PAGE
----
Many high school seniors and their families selected for financial aid verification are currently wondering “What could the Financial Aid Office possibly want now?” May 1, the national deadline to deposit at your chosen college is looming in the not-so-distant future, and yet some students are still submitting additional information to the aid offices on their college list. “Didn’t we already send them this?” families may wonder as they jump through what they perceive to be another hoop on the road to receiving financial aid. Remember, the financial aid process is an exchange of information for dollars: your financial information for financial aid dollars. Don’t be discouraged! Your financial aid offer is on the way, but you may have a few extra steps to take.

Common questions from students who are selected for verification include:

Why was I selected for financial aid verification?

Students complete the Free Application for Federal Student Aid (FAFSA) to apply for financial aid from a college. Some students are asked for documentation to support the information that was provided on the FAFSA in a process called verification. This extra documentation is used to authenticate the information on the FAFSA and make corrections if needed. Students are selected for verification by the federal processor based on a risk model that identifies error-prone data elements or by the college, either as a matter of policy or if they find incomplete, seemingly contradictory or estimated information on their FAFSA. As a former financial aid officer, it was commonplace for me to request a copy of a current bank statement or have a family verify the resources and expenses of their household if data on their aid application seemed inconsistent. Sometimes there was a logical explanation for the apparent inconsistency. Sometimes application data needed to be corrected.

What should I do if I am selected for verification?

Don’t worry! Being selected for financial aid verification does not mean you will not qualify for financial aid. It just means additional paperwork is required. The college aid office will alert you to what information they need, and the financial aid awarding process comes to a halt until any required documentation is provided. Simply provide the requested documentation as soon as possible, and the financial aid process will move forward seamlessly.

What is the IRS Data Retrieval Tool and when should I use it?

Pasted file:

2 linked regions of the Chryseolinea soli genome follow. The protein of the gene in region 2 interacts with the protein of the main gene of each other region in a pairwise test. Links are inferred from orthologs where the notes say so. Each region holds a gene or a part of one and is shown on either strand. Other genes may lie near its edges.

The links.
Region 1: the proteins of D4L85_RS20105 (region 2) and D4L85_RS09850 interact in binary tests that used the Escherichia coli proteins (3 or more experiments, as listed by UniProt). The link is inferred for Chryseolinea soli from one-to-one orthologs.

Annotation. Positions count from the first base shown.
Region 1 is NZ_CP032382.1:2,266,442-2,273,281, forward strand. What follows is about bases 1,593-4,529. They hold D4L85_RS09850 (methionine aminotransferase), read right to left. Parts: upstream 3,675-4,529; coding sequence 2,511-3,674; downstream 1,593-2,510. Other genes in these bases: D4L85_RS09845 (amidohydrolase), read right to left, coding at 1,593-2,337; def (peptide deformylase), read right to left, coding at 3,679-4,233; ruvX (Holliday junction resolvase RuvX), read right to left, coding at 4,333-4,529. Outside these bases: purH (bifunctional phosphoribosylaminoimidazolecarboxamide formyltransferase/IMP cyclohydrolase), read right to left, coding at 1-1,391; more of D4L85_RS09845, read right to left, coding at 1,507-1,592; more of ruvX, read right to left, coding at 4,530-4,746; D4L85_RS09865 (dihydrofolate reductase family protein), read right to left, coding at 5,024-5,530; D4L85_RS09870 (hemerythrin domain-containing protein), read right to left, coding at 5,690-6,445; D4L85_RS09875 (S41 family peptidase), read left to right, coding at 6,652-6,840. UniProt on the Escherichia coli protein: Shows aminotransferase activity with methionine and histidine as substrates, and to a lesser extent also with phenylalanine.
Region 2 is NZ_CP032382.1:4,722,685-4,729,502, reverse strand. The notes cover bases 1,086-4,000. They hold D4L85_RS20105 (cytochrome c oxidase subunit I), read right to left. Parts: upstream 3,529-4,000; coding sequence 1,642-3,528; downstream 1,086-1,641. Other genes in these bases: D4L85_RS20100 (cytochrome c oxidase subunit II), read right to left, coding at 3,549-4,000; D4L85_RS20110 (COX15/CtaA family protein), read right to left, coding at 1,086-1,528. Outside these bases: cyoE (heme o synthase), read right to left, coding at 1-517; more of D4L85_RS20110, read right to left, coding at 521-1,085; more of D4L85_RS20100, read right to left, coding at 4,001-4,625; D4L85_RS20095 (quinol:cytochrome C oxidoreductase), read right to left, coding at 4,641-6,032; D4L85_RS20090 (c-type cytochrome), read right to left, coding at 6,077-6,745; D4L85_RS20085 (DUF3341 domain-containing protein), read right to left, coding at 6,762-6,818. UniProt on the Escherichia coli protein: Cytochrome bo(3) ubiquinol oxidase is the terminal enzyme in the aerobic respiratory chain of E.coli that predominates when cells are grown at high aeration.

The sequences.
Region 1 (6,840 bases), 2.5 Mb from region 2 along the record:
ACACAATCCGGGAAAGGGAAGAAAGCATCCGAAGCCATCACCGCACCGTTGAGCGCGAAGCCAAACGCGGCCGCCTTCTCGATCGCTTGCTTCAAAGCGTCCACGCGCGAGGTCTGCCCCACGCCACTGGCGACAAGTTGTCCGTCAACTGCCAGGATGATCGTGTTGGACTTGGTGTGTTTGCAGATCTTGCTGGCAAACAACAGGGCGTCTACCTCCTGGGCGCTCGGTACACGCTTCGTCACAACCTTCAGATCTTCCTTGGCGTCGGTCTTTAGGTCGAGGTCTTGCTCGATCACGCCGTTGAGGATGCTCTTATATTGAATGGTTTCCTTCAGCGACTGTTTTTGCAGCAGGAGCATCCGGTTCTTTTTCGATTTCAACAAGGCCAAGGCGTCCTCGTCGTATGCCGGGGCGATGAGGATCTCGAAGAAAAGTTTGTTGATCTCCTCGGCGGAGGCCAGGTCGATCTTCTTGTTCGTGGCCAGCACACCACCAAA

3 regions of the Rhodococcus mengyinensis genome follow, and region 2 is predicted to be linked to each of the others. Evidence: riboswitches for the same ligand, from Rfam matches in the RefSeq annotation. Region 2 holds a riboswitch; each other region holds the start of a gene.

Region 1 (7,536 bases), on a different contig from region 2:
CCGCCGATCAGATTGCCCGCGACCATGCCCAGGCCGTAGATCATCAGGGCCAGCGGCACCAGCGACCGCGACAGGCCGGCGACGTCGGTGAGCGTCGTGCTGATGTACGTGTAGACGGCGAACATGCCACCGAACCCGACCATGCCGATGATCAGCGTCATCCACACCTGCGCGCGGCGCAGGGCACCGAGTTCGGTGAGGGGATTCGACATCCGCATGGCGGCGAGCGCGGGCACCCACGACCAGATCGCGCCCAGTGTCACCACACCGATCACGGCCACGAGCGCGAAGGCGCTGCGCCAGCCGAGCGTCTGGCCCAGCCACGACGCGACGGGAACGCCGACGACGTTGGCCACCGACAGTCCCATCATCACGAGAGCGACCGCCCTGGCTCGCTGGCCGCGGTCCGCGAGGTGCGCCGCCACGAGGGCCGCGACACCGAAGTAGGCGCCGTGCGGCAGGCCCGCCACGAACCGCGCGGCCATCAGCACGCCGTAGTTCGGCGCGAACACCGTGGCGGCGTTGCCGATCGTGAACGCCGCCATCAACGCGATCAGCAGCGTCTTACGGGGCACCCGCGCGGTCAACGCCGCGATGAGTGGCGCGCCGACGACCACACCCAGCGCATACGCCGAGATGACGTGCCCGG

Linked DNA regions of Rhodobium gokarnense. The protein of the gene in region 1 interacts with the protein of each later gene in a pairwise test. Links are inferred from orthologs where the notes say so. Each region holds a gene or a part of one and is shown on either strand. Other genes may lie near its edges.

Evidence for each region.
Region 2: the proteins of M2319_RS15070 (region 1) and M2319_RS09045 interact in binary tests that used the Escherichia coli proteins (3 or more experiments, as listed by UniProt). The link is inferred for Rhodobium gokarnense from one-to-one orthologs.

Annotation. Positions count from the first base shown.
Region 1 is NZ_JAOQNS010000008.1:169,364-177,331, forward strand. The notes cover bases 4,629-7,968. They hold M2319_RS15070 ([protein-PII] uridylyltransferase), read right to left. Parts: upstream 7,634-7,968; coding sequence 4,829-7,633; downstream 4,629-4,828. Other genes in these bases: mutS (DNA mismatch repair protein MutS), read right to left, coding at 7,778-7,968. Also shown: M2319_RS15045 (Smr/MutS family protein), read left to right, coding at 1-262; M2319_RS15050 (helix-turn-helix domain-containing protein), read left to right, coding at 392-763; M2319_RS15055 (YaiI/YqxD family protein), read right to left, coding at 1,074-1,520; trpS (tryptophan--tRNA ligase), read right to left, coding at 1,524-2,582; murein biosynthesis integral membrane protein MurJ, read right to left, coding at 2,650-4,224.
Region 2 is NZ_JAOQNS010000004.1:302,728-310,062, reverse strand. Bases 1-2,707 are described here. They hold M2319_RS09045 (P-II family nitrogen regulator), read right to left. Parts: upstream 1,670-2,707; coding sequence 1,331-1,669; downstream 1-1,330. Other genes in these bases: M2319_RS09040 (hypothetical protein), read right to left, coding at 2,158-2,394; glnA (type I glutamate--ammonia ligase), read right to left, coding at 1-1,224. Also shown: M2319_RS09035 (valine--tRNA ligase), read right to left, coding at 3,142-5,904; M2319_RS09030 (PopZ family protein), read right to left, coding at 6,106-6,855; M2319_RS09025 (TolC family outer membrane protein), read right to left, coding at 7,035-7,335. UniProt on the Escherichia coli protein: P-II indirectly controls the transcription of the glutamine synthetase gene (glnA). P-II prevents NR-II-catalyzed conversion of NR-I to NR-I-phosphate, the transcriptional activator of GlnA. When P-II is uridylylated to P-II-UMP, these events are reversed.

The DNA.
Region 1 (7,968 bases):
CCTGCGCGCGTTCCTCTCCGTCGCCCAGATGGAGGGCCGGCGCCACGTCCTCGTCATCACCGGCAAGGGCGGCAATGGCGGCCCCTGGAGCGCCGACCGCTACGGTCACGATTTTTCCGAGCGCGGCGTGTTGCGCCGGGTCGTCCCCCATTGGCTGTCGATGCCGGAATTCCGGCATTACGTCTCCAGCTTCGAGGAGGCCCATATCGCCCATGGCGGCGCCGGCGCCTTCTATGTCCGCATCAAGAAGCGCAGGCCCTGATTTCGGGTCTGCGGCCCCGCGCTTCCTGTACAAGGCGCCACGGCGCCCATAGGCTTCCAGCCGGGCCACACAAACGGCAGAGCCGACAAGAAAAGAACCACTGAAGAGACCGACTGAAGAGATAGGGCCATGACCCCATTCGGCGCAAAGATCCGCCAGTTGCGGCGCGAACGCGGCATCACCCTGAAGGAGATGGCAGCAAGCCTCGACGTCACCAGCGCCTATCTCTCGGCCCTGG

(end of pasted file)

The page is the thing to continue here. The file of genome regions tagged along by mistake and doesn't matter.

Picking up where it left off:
The IRS Data Retrieval Tool was created so families could import income and tax information directly into the FAFSA. When a parent or student elects to use the tool, the FAFSA conducts a data match with the IRS. A ‘successful’ match eliminates any reporting errors or processing delays. Incoming freshman who have to file the FAFSA well in advance of tax deadlines can later update their income information using the IRS tool. If you haven’t used the IRS Data Retrieval Tool and you find yourself selected for verification, you must utilize the tool or submit an official IRS Tax Transcript to college’s aid office to verify your income data.

How will a school know if I am telling the truth?

Recently, at a prestigious Ivy League institution, a parent was caught lying on his daughter’s financial aid forms. He now faces possible prison time of 20 years and a hefty fine. Financial Aid Officers take their jobs seriously. They are obligated to adhere to federal guidelines when administering financial aid, and the verification process helps them complete the task. Students should remember this as they open another pesky letter asking for one more thing from the college’s aid office. There is a reason for this inquiry and there is a light at the end of the verification tunnel. Simply provide the requested information, and your financial aid offer will soon be on its way.

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Written by Robyn Stewart
Robyn Stewart is a member of College Coach’s team of college finance experts. Prior to joining College Coach, she worked as a former financial aid officer at College of the Holy Cross. Visit our website to learn more about Robyn Stewart.